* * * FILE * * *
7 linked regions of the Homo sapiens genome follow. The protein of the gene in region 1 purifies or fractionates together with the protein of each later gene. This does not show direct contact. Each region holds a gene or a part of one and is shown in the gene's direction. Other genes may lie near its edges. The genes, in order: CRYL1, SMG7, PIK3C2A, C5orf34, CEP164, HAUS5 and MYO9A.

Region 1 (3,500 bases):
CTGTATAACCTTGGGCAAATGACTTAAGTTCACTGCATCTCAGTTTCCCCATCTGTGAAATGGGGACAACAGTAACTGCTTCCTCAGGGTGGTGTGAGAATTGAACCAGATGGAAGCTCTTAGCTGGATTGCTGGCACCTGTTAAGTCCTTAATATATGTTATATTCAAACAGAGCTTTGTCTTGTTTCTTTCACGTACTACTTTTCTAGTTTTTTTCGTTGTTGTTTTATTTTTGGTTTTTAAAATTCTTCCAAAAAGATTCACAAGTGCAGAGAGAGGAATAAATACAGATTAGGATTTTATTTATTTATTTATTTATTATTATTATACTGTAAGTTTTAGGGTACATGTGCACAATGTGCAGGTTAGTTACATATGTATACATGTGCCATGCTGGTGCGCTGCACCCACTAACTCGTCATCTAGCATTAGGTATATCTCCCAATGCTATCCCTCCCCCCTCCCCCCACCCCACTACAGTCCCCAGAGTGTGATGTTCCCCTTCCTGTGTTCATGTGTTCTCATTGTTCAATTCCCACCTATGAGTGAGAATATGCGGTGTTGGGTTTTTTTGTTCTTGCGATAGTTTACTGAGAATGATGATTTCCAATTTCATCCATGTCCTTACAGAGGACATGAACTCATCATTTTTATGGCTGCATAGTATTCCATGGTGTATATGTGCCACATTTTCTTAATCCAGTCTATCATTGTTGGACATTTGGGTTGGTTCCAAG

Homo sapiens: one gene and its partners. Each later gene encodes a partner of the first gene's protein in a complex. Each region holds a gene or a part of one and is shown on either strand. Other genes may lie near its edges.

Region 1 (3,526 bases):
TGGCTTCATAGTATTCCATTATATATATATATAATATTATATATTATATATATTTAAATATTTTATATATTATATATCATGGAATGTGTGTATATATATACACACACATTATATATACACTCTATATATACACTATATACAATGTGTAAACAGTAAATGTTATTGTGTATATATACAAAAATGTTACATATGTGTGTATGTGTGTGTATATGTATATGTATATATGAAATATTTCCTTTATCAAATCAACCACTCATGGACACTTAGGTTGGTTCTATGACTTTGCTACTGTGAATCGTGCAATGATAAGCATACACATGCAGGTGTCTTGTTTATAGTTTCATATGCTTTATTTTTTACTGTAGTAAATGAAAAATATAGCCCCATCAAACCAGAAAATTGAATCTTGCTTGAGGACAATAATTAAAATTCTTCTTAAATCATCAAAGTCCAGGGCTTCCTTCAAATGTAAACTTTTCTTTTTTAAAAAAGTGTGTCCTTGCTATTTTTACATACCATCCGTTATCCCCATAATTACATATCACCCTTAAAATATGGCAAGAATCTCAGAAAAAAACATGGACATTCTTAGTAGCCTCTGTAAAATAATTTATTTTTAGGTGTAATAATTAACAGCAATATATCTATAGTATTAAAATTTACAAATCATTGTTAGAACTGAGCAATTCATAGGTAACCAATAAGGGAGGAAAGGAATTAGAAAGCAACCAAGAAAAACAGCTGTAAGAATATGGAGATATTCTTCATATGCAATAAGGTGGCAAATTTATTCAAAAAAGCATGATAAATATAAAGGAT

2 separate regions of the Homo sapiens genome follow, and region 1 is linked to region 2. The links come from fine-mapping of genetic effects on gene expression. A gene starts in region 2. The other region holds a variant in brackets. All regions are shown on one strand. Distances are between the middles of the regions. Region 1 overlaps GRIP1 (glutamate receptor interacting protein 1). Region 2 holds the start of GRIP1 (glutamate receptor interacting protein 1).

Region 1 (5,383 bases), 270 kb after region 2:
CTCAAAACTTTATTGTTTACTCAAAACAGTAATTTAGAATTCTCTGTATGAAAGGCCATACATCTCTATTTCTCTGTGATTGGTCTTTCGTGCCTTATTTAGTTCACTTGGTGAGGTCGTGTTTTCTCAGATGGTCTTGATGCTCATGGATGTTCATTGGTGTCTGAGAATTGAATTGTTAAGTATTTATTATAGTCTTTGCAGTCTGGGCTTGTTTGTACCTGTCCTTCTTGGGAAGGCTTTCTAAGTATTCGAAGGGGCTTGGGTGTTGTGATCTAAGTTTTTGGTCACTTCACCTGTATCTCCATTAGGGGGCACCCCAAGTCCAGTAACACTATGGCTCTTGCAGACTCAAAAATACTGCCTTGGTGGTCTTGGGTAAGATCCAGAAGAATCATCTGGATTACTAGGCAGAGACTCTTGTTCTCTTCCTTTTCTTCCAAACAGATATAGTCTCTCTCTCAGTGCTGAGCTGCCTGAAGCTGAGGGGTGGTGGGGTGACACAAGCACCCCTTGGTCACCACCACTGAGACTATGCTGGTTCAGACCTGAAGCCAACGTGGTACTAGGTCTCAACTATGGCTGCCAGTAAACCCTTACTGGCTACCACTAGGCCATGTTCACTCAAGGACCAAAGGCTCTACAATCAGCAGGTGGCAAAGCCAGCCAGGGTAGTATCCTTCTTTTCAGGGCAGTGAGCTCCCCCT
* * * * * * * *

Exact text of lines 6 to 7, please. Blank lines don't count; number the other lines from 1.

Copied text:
TGGCTTCATAGTATTCCATTATATATATATATAATATTATATATTATATATATTTAAATATTTTATATATTATATATCATGGAATGTGTGTATATATATACACACACATTATATATACACTCTATATATACACTATATACAATGTGTAAACAGTAAATGTTATTGTGTATATATACAAAAATGTTACATATGTGTGTATGTGTGTGTATATGTATATGTATATATGAAATATTTCCTTTATCAAATCAACCACTCATGGACACTTAGGTTGGTTCTATGACTTTGCTACTGTGAATCGTGCAATGATAAGCATACACATGCAGGTGTCTTGTTTATAGTTTCATATGCTTTATTTTTTACTGTAGTAAATGAAAAATATAGCCCCATCAAACCAGAAAATTGAATCTTGCTTGAGGACAATAATTAAAATTCTTCTTAAATCATCAAAGTCCAGGGCTTCCTTCAAATGTAAACTTTTCTTTTTTAAAAAAGTGTGTCCTTGCTATTTTTACATACCATCCGTTATCCCCATAATTACATATCACCCTTAAAATATGGCAAGAATCTCAGAAAAAAACATGGACATTCTTAGTAGCCTCTGTAAAATAATTTATTTTTAGGTGTAATAATTAACAGCAATATATCTATAGTATTAAAATTTACAAATCATTGTTAGAACTGAGCAATTCATAGGTAACCAATAAGGGAGGAAAGGAATTAGAAAGCAACCAAGAAAAACAGCTGTAAGAATATGGAGATATTCTTCATATGCAATAAGGTGGCAAATTTATTCAAAAAAGCATGATAAATATAAAGGAT

2 separate regions of the Homo sapiens genome follow, and region 1 is linked to region 2. The links come from fine-mapping of genetic effects on gene expression. A gene starts in region 2. The other region holds a variant in brackets. All regions are shown on one strand. Distances are between the middles of the regions. Region 1 overlaps GRIP1 (glutamate receptor interacting protein 1). Region 2 holds the start of GRIP1 (glutamate receptor interacting protein 1).